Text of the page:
Africa’s #Covid-19 vaccine uptake rose by 15% between January and February as several countries embarked on mass vaccination drives to expand coverage and protect populations against the adverse health impacts of the virus.
Around 62 million doses were administered across the continent in February up from 54 million in January. The uptick was driven mainly by vaccination campaigns in populous countries including Democratic Republic of the Congo, Ethiopia, Kenya, and Nigeria. To boost the COVID-19 vaccine uptake in Africa, World Health Organization (WHO), UNICEF, Gavi, the Vaccine Alliance, and partners are supporting mass vaccination drives in at least 10 priority countries to reach 100 million people by the end of April 2022.
A mass vaccination campaign in Ethiopia, for instance, pushed up the number of doses administered by 136% between 23 January and 6 March 2022. In Kenya, a two-week mass vaccination drive in early February saw an average of 200 000 people vaccinated daily compared with 70 000 per day before the campaign. Tanzania, while not yet carrying out mass vaccinations, witnessed an increase of 152% in vaccine uptake between January and February.
“The vaccination drives have ignited a positive momentum against the pandemic in Africa. With every additional person vaccinated, the weaker the power of COVID-19 over our lives becomes,” said Dr Matshidiso Moeti, WHO Regional Director for Africa. “While this progress is welcome, the pace of vaccination across the continent needs to increase nine-fold if we are to reach our target of vaccinating 70% of the population by June 2022.”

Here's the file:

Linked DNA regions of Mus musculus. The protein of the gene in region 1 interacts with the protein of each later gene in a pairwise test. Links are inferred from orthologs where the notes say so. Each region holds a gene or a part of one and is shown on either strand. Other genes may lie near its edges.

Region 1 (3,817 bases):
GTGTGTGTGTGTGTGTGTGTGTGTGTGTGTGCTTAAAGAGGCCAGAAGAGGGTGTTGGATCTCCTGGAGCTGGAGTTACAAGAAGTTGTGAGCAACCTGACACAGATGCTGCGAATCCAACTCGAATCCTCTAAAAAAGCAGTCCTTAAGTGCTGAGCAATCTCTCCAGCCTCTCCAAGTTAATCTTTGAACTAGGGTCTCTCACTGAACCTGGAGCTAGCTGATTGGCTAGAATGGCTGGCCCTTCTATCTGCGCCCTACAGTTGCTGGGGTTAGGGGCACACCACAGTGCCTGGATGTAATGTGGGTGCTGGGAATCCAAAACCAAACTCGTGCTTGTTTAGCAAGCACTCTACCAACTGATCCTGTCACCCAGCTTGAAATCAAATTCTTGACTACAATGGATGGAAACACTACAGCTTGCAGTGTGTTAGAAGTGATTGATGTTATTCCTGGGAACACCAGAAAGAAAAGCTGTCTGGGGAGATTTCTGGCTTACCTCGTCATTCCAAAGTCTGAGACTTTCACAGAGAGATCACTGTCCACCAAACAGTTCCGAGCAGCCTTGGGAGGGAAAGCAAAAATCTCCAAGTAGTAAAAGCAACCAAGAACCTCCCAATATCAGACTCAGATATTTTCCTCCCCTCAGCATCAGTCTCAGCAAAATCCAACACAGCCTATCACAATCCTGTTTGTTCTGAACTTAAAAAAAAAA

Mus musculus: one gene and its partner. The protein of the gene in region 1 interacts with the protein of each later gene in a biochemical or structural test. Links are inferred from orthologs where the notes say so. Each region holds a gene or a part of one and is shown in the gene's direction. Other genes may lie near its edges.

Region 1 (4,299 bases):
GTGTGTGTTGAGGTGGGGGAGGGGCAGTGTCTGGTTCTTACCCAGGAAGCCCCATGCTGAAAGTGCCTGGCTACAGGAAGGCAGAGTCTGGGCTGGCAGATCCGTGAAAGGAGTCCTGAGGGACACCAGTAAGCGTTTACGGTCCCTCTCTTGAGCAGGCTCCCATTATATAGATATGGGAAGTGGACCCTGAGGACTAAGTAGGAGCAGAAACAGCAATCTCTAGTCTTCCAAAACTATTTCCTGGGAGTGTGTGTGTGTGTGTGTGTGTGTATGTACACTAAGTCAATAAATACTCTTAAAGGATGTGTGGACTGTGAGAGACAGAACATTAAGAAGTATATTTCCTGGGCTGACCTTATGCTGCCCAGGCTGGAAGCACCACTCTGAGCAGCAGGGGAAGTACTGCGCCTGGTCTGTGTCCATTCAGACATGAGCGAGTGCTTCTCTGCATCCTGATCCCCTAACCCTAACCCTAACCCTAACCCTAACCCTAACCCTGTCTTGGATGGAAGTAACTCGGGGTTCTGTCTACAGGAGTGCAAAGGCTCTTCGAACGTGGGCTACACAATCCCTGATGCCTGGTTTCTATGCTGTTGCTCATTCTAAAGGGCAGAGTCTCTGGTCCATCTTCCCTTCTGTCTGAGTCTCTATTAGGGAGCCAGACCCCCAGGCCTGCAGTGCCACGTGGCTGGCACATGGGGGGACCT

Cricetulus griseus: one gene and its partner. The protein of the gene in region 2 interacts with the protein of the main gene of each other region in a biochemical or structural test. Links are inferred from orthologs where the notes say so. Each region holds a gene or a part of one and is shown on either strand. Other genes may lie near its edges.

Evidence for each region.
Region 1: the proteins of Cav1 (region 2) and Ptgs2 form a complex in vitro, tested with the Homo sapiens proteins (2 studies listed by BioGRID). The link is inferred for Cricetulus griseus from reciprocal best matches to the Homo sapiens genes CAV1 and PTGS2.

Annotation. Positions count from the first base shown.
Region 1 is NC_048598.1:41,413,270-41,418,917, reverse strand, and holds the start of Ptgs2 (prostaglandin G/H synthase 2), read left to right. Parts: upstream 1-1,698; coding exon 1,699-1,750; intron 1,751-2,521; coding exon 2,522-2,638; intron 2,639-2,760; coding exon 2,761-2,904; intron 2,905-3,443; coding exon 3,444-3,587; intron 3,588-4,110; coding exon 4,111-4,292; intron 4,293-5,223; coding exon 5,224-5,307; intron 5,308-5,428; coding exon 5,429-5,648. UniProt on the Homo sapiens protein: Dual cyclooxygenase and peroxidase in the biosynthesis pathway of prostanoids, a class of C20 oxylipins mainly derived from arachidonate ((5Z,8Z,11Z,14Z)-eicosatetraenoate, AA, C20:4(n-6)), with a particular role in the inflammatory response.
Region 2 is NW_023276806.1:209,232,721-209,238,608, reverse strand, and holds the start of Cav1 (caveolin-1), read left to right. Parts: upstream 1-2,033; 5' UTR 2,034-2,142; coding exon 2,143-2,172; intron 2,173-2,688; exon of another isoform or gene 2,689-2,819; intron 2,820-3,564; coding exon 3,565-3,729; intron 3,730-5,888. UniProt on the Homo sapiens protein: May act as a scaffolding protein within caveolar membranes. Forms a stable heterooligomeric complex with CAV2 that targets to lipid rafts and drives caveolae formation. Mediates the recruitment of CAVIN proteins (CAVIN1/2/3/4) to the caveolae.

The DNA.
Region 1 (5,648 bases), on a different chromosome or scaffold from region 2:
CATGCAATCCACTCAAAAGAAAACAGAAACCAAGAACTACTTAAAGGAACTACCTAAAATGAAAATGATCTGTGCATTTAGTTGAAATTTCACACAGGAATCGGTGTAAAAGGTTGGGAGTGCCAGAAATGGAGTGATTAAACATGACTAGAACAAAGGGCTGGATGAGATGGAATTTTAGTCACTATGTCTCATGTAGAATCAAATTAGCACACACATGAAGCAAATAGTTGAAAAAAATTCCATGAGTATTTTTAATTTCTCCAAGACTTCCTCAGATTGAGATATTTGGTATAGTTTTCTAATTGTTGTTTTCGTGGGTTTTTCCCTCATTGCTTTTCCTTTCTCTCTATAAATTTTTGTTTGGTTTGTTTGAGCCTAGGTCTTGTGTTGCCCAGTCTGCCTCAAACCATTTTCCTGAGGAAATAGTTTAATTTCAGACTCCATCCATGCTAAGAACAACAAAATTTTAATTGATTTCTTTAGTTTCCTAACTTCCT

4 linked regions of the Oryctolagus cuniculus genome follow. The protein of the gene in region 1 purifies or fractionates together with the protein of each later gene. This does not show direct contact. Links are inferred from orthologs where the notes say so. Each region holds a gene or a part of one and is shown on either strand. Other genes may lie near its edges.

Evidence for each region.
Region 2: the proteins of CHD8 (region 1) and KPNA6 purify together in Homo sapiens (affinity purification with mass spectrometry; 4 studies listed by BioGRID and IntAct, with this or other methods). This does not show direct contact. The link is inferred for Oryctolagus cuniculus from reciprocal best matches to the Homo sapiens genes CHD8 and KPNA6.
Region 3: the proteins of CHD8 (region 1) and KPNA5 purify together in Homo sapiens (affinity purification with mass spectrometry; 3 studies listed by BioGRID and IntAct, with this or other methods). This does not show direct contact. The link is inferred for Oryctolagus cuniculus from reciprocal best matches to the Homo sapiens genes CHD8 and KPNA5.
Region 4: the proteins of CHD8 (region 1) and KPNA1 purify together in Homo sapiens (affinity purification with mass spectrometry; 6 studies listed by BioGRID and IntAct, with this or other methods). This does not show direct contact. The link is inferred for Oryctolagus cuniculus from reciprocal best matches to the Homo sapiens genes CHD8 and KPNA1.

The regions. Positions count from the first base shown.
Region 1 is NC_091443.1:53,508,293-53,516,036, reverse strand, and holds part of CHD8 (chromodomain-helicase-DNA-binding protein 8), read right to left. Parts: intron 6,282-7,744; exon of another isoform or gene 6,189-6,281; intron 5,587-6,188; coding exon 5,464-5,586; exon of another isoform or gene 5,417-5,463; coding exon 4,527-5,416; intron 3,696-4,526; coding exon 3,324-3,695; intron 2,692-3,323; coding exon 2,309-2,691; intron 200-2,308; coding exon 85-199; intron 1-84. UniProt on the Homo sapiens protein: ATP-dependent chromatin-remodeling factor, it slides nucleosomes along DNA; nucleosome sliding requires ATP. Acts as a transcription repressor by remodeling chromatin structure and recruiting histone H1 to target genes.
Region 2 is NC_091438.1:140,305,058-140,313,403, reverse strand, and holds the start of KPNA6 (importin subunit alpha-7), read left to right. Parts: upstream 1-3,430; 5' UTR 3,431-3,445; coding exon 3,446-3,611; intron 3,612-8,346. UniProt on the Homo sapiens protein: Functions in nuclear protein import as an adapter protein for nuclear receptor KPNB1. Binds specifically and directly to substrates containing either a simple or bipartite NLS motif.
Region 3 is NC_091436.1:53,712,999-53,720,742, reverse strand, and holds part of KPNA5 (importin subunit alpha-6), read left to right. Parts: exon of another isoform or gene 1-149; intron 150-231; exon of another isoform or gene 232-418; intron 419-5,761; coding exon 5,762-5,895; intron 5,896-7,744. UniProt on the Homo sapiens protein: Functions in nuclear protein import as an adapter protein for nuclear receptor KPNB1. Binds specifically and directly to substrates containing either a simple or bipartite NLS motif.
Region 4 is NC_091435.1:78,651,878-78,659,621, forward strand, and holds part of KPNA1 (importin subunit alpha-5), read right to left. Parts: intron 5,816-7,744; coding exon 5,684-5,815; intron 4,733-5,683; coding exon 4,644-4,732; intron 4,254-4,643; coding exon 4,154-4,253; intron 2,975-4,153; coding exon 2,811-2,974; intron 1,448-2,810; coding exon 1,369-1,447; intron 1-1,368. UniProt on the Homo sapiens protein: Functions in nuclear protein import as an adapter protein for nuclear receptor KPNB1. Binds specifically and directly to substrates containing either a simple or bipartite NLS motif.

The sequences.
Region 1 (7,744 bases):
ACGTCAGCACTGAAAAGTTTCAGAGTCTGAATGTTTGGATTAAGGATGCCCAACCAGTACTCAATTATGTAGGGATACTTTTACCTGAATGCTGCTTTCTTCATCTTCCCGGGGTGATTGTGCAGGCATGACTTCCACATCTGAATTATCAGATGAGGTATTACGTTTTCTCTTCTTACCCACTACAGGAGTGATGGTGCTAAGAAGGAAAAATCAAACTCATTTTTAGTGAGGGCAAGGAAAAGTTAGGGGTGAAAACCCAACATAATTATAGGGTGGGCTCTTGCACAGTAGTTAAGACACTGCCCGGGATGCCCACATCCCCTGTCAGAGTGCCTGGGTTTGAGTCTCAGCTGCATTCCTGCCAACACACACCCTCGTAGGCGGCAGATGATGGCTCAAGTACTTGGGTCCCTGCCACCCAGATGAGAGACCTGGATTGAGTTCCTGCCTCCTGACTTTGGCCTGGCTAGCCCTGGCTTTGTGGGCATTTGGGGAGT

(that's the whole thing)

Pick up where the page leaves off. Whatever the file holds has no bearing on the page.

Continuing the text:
To date, the continent has fully vaccinated just 15% of the adult population. Of the 714 million doses received so far, 435 million or 61% has been administered. Fifteen countries are yet to reach 10% of their population fully vaccinated. Twenty-one African countries have fully vaccinated between 10% and 19% of their populations. Five countries have fully vaccinated between 40% and 69% of their populations. Only Mauritius and Seychelles have surpassed 70% vaccination coverage.
Early lessons learned from the multi-partner support being provided to countries show that diversifying vaccination delivery strategies including mass vaccination campaigns and strong community engagement enable countries to reach large numbers of people quickly. Political commitment and strong leadership at all levels are key to producing positive results. Effective coordination and sufficient funding to support operational costs are pivotal to the success of the COVID-19 vaccination programme.
As Africa strives to step up vaccine uptake, it is witnessing a sustained decline in COVID-19 cases. Reported cases have fallen for nine straight weeks since the peak of the fourth pandemic wave in early January. The continent reported a 10% decline in cases in the week ending on 13 March compared with the week before. Deaths declined by 37% over the same period.
“Although the continent is reporting fewer and fewer cases, this does not signal the end of the pandemic. We must maximize on this opportunity to protect as many people as possible with the vaccine and close all the avenues for a COVID-19 resurgence,” Dr Moeti said. “As COVID-19 risk perception among populations decreases and preventive measures are relaxed, our challenge is to ensure that countries continue scaling up vaccine uptake.”